The DiscoveryOnce the lawsuit is begun by filing the complaint, the plaintiff's mesothelioma attorney and the defendants' attorneys can engage in discovery, where each side learns facts available to the other side. This information is provided in three forms:
- The plaintiff answers a standardized set of written questions (called interrogatories) that must be answered in writing, under oath, with the assistance of the plaintiff's mesothelioma lawyer.
- The plaintiff must sign written authorization for the defendant to obtain the plaintiff's medical records directly from the hospitals or doctors that have given the plaintiff medical treatment. Often, there are also authorizations to obtain Social Security records indicating where the plaintiff has worked, and the plaintiff's military records, if any.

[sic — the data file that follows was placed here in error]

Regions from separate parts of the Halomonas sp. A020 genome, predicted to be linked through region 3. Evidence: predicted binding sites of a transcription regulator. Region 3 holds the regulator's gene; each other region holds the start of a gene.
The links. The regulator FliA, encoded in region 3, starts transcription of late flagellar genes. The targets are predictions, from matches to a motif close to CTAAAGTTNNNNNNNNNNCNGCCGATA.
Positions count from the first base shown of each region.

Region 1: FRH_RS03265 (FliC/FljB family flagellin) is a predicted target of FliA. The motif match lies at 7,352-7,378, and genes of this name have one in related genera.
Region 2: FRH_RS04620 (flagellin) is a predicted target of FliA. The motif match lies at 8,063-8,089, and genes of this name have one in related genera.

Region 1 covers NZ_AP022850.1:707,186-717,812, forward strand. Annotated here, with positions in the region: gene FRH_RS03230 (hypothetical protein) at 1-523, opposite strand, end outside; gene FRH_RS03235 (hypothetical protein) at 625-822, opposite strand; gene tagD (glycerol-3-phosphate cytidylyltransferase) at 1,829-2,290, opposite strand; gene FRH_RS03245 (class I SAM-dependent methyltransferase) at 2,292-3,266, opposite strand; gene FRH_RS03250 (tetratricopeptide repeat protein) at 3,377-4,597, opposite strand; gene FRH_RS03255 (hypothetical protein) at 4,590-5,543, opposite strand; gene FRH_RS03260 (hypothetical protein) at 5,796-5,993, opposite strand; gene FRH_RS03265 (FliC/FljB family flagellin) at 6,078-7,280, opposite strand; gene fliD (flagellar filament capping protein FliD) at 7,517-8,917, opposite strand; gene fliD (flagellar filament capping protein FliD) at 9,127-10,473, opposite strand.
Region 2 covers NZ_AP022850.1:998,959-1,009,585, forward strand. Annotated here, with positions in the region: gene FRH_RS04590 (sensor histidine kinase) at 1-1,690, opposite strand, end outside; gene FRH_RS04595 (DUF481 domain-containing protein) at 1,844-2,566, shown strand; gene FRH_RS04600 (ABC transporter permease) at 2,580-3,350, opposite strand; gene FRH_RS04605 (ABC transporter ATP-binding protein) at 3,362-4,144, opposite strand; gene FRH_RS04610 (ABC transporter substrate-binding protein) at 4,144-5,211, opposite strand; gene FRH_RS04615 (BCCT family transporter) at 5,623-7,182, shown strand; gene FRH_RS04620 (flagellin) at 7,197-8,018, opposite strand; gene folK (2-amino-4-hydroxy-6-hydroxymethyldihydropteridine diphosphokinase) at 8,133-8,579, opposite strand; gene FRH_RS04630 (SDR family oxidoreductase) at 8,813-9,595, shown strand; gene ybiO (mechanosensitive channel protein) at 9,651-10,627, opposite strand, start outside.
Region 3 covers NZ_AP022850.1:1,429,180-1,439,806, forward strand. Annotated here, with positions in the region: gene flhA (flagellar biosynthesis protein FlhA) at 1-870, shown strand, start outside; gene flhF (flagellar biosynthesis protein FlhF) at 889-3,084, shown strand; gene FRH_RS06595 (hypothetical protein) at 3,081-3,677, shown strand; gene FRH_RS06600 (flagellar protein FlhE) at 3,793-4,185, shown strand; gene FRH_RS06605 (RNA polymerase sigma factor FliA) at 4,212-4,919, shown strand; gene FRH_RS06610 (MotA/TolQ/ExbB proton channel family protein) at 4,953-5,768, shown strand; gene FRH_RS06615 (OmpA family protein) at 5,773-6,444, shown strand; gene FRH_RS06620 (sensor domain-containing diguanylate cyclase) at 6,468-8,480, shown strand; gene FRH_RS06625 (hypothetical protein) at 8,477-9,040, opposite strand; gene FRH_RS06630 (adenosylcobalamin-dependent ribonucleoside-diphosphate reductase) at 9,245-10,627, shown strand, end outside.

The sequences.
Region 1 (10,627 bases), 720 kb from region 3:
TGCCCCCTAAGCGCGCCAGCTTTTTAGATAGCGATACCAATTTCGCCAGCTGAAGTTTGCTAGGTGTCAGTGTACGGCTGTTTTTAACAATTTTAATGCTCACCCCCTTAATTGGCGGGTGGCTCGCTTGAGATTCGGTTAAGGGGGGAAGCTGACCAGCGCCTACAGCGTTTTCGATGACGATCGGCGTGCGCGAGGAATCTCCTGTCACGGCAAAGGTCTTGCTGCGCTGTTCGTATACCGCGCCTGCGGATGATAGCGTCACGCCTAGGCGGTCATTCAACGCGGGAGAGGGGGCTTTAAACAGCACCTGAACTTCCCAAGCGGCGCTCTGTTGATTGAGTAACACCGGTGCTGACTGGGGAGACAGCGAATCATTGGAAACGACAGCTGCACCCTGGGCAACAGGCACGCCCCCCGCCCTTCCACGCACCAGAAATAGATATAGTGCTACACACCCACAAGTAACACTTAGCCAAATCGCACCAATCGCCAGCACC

- Often, the most critical item of discovery is called the deposition. In their home or in a lawyer's office, the attorneys for the asbestos companies are permitted to directly ask the plaintiff questions. The plaintiff, who will always have his or her mesothelioma attorney present, must answer the questions (unless they are improper, in which case the plaintiff's lawyer will object and instruct the plaintiff not to answer) under oath. There will be a stenographer present, who will make a typewritten transcript of all the questions, answers, objections and so forth. Sometimes, the plaintiff's own attorney will be asking the questions, in order to preserve the plaintiff's testimony. Often, these types of depositions are recorded on videotape, to be played at trial.